Conservation groups are unhappy with the revival of a controversial bill to make New Mexico a hub of “blue hydrogen” production.
State Rep. Patty Lundstrom, D-Gallup, who introduced the initial hydrogen hub legislation, House Bill 4, has reintroduced the plan through a substitute measure, House Bill 227. Like HB 4, it would offer tax incentives for public agencies and private businesses to develop the infrastructure needed to separate hydrogen from natural gas for use as an energy source.
The bill is scheduled to be heard in the House Appropriations and Finance Committee, which Lundstrom chairs, perhaps as soon as Monday.
Erik Schlenker-Goodrich, executive director of the Western Environmental Law Center, said in reviewing the new bill, it is very similar to HB 4.
“Effectively they are just rearranging the deck chairs in the bill,” he said. “It includes all the same tax credits and tax deductions, it sets up private-public partnerships. It is very much a pro-hydrogen bill.”
Tom Solomon, a retired electrical engineer and co-coordinator for 350 New Mexico, a climate advocacy group, said despite a few minor “tweaks” in the new bill, including a reduction in carbon emissions, it basically remains the same as HB 4.
The bill, he said, still gives “tax benefits to the same industry [oil and gas] that does not need more so they can continue to increase the amount of global warming emissions.”
But Rep. Nathan Small, D-Las Cruces and one of the co-sponsors of HB 4, said Saturday the new legislation adheres to or tops federal guidelines on capturing methane gas and reducing emissions.
The original bill allowed 4 kilograms of carbon dioxide emitted per 1 kilogram of hydrogen for three years. The new bill reduces that to 2 kilograms of carbon dioxide per 1 kilogram of hydrogen.
“In every single place [in the bill] we have tightened and put in place national leading standards … for low decarbonization through hydrogen,” Small said Saturday.
Small said a new clean hydrogen industry will create jobs, particularly in areas of the state hit hardest by coal plant shutdowns. The effort has been a pet project of Gov. Michelle Lujan Grisham, who has pushed hard for the idea.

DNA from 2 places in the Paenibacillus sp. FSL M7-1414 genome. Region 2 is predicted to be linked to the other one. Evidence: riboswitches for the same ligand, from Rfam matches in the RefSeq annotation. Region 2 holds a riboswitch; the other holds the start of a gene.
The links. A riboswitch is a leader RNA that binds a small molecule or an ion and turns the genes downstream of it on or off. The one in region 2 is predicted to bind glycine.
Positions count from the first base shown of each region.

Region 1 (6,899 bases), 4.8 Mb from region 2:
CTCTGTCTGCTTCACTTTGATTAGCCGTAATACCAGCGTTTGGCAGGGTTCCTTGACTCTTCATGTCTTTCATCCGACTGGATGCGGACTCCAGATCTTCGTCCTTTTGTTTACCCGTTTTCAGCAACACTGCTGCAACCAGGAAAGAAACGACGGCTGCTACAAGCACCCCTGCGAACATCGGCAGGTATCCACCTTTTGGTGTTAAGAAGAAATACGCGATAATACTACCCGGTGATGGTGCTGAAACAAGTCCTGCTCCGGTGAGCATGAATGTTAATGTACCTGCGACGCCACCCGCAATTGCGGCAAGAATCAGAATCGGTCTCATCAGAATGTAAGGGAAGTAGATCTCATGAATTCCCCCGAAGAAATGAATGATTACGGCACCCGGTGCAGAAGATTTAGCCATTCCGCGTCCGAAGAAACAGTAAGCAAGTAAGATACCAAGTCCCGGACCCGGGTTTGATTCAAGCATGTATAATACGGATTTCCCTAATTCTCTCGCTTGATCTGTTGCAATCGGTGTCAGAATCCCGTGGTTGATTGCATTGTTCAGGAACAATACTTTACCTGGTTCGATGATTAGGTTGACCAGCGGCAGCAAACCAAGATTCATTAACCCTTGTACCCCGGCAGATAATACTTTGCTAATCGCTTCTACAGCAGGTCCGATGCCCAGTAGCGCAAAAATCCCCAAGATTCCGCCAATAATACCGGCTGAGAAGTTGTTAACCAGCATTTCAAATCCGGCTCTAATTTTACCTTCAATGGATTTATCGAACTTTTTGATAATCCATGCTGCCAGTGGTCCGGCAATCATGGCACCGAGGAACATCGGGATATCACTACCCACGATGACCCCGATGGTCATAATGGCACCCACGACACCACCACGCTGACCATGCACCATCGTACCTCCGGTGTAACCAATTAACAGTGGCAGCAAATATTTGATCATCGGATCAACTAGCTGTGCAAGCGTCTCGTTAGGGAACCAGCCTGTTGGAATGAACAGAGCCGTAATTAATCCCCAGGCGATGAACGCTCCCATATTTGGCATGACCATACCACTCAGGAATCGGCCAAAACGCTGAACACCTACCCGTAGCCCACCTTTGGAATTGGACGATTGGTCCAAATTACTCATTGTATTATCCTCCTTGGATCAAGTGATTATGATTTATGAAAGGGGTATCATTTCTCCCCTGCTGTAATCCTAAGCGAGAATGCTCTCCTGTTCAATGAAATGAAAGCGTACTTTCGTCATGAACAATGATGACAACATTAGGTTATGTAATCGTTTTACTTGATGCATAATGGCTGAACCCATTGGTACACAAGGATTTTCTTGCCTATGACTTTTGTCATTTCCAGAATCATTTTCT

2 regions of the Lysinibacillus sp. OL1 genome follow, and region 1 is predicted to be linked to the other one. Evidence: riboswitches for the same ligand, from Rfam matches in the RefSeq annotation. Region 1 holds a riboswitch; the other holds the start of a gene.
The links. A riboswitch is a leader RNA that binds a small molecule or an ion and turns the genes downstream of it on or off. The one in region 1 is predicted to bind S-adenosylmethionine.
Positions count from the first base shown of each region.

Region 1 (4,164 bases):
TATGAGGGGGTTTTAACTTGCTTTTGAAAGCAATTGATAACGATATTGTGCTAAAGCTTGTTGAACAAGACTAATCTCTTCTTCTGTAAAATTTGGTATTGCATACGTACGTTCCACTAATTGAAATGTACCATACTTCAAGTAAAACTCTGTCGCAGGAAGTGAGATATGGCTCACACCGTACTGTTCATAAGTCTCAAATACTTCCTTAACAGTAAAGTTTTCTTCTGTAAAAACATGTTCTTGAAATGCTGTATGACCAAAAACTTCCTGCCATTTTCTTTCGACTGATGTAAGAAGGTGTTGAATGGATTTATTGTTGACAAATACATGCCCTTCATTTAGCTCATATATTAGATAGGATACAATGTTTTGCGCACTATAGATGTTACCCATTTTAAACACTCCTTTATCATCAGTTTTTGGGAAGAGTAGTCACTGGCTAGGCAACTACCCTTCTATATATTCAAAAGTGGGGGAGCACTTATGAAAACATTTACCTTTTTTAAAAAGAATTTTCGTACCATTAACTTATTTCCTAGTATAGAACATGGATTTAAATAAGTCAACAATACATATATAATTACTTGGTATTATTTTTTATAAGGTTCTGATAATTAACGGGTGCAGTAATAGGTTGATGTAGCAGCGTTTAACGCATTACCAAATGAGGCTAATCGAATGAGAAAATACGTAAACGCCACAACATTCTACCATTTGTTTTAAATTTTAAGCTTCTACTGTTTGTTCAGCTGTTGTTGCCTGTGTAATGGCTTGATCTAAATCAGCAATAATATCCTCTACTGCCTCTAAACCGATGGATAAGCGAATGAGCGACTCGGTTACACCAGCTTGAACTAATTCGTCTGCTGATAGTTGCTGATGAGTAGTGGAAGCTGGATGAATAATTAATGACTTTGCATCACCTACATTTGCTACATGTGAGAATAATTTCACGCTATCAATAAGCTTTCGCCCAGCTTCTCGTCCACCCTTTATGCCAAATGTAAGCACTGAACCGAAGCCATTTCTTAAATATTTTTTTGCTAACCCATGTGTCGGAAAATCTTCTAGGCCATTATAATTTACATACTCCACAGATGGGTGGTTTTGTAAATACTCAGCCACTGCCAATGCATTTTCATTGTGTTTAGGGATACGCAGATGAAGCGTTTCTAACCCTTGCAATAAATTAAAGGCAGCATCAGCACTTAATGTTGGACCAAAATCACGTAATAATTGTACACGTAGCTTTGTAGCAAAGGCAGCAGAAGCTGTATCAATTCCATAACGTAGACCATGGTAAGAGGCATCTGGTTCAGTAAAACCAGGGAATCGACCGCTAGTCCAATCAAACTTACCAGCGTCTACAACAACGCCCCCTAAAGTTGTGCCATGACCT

While the governor touts what could become a burgeoning new industry, environmental groups and some progressive Democrats contend it will lead to more greenhouse gas emissions amid a global climate crisis — and would heavily benefit the oil and gas industry at a time when the state should be decreasing its reliance on fossil fuels.
The original hydrogen hub bill became one of the most contentious issues in the first half of this year’s 30-day legislative session.
HB 4 was halted in the House Energy, Environment and Natural Resources Committee by a 6-4 vote after about six hours of testimony and debate. Two Democrats joined four Republicans from oil- and gas-rich districts to block the measure.
At the time, Lundstrom said she did not intend to introduce a similar measure or push to revive the tabled bill.
But during a news conference Thursday on the state’s proposed budget for fiscal year 2023, Lundstrum said the spending plan includes $125 million for a hydrogen fund administered by the New Mexico Finance Authority.
“Obviously, this fund is contingent on the passage of a bill, House Bill 4 or something similar,” she said, hinting a new plan was in the works.
“It’s not over till it’s over,” she said. “You guys know that about me. It’s not over until it’s over when it comes to something like the hydrogen bill, so you can expect some good things in the very near future when it comes to hydrogen.”
It’s not clear if the new bill will go through the House Energy, Environment and Natural Resources Committee. If it bypasses that committee and goes only to Lundstrom’s committee before hitting the floor of the House of Representatives, “that smells pretty bad,” Solomon said.
Lujan Grisham hopes to move swiftly to develop the framework for the new hydrogen industry so New Mexico could draw some of the $8 billion for the industry included in the massive federal infrastructure bill approved by Congress and signed into law last year by President Joe Biden.
That law calls for four initial leading “hydrogen hub” states in the nation and offers an additional $1 billion in assistance for hydrogen technology research and development.
During the House energy committee’s debate, Lundstrom said money from the federal infrastructure act could help make New Mexico the nation’s leader in hydrogen production. She also said the state would move forward with the initiative even if it didn’t receive the federal funds.
Small said New Mexico could get a head start on applying for those funds if it puts a hydrogen hub act together. He noted other states, including Texas and New Jersey, are working on similar proposals to create hydrogen hubs.
The process of separating hydrogen from natural gas includes capturing carbon dioxide and storing it underground. The remaining hydrogen has a wide range of uses, from powering electric plants to fueling transportation to heating homes.
Besides the differences in emission and methane gas standards, it was not immediately clear whether HB 227, introduced through what is known as a “dummy bill,” is a revised version of HB 4 or largely the same bill.
Both bills are 68 pages long.
Dummy bills are filed in the first half of a legislative session but left blank so lawmakers can later tailor them for a particular purpose.
House members have filed about 45 dummy bills in this session. Members of the Senate have filed about 35.
Staff reporter Daniel J. Chacón contributed to this report.